Rhino Package Manager

I was wondering how it would work were someone to install a paid-for plugin, compared to one that is free/open source. Would there be any extra steps that the package manager would have to handle? The more I think about it, the more I think that there wouldn’t be…

Whilst I don’t want to undo the work that has been done so far with F4R, I could see it being re-written with all the back-end services handled by querying the package management server (which would, of course, have it’s own HTTP/JSON api).

I agree wholeheartedly with this approach. It works. Back to the topic at hand, documentation is an interesting one that I hadn’t considered. My first thought is that it should be made available to view online (with the ability to view old versions) and thus wouldn’t need installing.

Zoo as a Rhino download server

Worksession files
RUI files (Toolbars)
RhinoOptions ( think: Aliases, Startupscripts, Displaymodes, …)
Definitions for (Dimensions, Linetypes, LayoutTemplates, Hatches …)



Thanks for all your suggestions.

@defterGoose you’ve reminded me of how ruby pulls down documentation for each gem that is installed. Interesting. Seems like documentation is high on people’s lists! I’m not sure it’s entirely within the scope of this project but certainly something that we could support if this direction was chosen.

I moved 3 posts to a new topic: Dates on Documentation and Articles

I’ve never used Ruby, but yes, that does sound similar to what I was proposing. I agree that it does seem a little peripheral at first, but it’s pretty closely in line with giving people easy, immediate access to a large pool of tools. It’s humane to help people not fall on all the new swords they have access to. Many similar repos curate and impose quality restrictions on the packages they host (MELPA comes to mind), so some minimum requirement on documentation could really help foster adoption and development of quality tools.

This seems like a pretty ambitious project, as it could be a whole new discovery/delivery platform, and I’m very excited about it. It seems important to carefully consider how the outward-facing portion comes off to the average user. That way no one is required to have any prior knowledge regarding the existing information sources for Rhino and its many extensions. At a minimum, making it a portal to the existing information hubs on top of a delivery tool would make it immensely useful.

Best quote in a long time!

I am all for this although I don’t actually think that restrictions are necessary or indeed desirable (beyond the obvious “name”, “version”, “author”, etc.). For example, if we were pulling documentation out of packages and presenting it in a beautiful way then I believe it would encourage more developers to include good documentation.

MELPA looks awesome. Is that mithril.js returning packages as you type? Very nice. The Github repo includes some good documentation too.

I hope so :slight_smile:

Unfortunately no. The way we designed the documentation means that different people will have different content (they may have additional docs because of plugins they’ve installed, or because of some language pack, or because their teachers have added some for a course). The doc content is just plain text which is parsed and modified at runtime. For example component names, icons, previews, example file previews, links to other content, …, that’s all stuff that Grasshopper knows how to make so the documentation authors don’t have to. In addition it may also differ from user to user, if they use different display schemes. So the stuff does have to be available locally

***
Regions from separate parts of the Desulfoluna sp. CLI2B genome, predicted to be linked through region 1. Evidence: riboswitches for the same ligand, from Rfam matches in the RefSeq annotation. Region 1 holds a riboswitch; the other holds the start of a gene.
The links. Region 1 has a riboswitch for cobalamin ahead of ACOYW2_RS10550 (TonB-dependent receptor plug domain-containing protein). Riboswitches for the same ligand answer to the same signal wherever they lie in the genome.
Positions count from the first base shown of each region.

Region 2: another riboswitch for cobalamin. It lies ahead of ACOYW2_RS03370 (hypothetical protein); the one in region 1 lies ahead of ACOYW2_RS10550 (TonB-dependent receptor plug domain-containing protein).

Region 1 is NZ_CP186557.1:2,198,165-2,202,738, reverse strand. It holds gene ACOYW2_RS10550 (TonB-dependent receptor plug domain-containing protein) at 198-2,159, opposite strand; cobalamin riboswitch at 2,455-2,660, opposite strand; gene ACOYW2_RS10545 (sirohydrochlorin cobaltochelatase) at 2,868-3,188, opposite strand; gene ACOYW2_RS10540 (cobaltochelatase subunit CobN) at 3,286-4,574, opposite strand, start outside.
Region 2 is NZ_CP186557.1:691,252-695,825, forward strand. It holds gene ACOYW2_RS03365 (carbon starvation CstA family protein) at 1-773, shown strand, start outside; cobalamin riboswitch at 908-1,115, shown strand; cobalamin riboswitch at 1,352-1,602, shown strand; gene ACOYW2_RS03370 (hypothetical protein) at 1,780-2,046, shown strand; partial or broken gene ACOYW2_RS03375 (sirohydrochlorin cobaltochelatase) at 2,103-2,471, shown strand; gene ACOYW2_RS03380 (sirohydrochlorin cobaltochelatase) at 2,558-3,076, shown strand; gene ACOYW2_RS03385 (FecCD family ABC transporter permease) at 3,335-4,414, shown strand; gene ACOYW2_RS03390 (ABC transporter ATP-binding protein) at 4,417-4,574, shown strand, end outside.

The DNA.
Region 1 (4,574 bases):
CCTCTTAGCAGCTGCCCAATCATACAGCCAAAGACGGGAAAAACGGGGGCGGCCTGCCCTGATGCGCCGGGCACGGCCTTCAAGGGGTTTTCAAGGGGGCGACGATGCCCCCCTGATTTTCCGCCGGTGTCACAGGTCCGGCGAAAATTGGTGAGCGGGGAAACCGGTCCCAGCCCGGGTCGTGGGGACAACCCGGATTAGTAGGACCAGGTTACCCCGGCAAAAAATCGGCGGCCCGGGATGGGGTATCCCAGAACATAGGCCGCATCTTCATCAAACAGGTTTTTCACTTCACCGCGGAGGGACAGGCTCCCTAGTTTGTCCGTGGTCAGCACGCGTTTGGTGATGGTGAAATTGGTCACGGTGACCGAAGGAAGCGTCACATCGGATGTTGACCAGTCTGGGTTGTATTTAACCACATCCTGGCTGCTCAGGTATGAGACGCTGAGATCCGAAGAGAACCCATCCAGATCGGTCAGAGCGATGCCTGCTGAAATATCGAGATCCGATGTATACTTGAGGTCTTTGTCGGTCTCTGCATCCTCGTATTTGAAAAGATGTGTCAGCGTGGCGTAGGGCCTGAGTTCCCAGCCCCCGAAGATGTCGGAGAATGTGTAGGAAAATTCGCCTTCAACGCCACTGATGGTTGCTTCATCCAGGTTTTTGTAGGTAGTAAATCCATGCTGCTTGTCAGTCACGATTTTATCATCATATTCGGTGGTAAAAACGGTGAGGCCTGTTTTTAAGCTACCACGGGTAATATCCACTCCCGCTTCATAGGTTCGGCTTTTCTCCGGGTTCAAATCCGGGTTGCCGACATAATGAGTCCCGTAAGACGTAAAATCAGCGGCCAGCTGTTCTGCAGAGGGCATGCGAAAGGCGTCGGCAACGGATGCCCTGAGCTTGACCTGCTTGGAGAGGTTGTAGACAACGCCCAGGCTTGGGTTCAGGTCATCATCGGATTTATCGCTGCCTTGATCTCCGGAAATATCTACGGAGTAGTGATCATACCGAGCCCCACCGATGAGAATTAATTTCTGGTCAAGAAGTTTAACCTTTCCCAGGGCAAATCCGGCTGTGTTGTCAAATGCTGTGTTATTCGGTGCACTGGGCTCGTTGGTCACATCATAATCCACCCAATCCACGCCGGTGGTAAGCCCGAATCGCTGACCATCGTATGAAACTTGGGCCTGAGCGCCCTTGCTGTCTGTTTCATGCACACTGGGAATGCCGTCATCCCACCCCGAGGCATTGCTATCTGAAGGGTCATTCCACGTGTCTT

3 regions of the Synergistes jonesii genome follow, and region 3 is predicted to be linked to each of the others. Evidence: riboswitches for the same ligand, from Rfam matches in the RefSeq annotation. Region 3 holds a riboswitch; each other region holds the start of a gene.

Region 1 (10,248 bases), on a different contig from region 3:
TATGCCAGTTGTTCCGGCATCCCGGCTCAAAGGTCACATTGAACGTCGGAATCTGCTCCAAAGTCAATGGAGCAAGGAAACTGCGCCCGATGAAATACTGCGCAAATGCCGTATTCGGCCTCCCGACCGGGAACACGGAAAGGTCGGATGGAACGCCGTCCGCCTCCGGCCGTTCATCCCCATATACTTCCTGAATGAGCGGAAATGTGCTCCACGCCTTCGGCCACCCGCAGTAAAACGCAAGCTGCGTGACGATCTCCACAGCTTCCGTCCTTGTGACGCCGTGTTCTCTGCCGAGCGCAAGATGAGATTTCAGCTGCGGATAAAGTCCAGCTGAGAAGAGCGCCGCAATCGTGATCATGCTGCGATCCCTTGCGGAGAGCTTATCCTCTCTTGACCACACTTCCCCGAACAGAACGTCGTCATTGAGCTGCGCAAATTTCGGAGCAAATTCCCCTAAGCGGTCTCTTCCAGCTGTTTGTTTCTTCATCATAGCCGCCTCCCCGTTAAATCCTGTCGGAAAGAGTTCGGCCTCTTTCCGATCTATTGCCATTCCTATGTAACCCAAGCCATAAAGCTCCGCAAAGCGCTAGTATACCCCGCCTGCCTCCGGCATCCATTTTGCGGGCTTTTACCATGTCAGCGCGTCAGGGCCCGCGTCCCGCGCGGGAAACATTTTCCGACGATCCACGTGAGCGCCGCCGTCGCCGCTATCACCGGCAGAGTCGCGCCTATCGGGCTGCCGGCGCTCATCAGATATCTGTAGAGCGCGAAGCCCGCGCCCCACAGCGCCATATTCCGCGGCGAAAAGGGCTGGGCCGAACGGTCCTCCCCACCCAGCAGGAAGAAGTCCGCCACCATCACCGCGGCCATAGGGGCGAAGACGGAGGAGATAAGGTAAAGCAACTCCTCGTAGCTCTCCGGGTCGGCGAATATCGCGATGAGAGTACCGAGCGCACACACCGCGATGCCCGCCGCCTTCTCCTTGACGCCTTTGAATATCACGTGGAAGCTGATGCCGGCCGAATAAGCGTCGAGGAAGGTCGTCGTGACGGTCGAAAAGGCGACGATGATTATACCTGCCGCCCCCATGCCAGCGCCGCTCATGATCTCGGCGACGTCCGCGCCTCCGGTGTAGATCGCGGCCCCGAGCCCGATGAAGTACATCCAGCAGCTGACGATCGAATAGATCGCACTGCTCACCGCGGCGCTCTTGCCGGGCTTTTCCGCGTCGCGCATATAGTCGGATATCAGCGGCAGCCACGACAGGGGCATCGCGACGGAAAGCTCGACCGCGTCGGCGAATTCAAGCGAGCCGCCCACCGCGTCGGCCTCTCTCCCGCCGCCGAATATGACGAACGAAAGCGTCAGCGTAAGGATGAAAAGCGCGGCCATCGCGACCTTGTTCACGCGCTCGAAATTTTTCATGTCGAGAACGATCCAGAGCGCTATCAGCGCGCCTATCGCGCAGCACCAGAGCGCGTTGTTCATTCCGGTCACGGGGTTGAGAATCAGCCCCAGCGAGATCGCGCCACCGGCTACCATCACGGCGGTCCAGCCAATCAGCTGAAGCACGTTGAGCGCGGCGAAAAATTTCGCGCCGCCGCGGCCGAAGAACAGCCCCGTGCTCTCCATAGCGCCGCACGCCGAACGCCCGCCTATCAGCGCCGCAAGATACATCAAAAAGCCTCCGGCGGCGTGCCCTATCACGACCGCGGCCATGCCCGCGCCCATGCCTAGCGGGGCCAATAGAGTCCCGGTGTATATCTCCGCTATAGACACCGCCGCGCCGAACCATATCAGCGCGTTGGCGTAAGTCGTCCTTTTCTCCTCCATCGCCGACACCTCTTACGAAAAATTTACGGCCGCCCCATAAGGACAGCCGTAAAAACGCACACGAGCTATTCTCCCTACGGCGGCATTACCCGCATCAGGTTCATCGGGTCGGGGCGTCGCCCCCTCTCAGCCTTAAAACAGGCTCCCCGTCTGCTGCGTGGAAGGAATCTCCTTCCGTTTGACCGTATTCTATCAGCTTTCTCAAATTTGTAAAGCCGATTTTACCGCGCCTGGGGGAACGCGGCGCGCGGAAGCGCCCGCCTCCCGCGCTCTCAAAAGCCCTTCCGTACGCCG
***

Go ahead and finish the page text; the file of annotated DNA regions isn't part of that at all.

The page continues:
We assume plugin docs to be installed along with the plugin, so I suppose that should already work along with versioning.

@DavidRutten I hadn’t actually considered icons, tooltips, etc. I was thinking more along the lines of long-form documentation – i.e. tutorials and examples.

If anyone else has any other reference package management projects, please feel free to add to this list.

Yeah, I remember that request. I’m not sure if the Zoo is really appropriate here, though. Perhaps the package manager and the Zoo could be merged at some point, but I don’t think it’s a requirement.

We are starting to rewrite most of F4R, so it’s time to add whatever is needed to the wish list. Already there is a REST api. We are working on it.

Great! Do you have any documentation for this API?

No yet. We are using drupal 7 as CMS, and its Restful Web Services (https://www.drupal.org/project/restws). But we are at the point of designing the data/entitites layer.

I moved 3 posts to an existing topic: Dates on Documentation and Articles

Hi Will, of course Donkey, Horse, Camel and Elephant are the typical pack-animals (beasts of burden). Dobbin sounds too lovely. Tusker would be cool - just some ideas (and I’ve never tried that beer)

Lightbulb moment. This handsome guy is a Yak.

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An ALL inclusive PACKage > ALPACA

Fun fact from wikipedia about a ‘spitting code’ metaphor: " alpacas commonly bring up acidic stomach contents (generally a green, grassy mix) and project it onto their chosen targets"

Also, all that fuzzy white hair, and cute eyes, looks so charming and familiar. Want to hug them, just like Uncle Bob :stuck_out_tongue: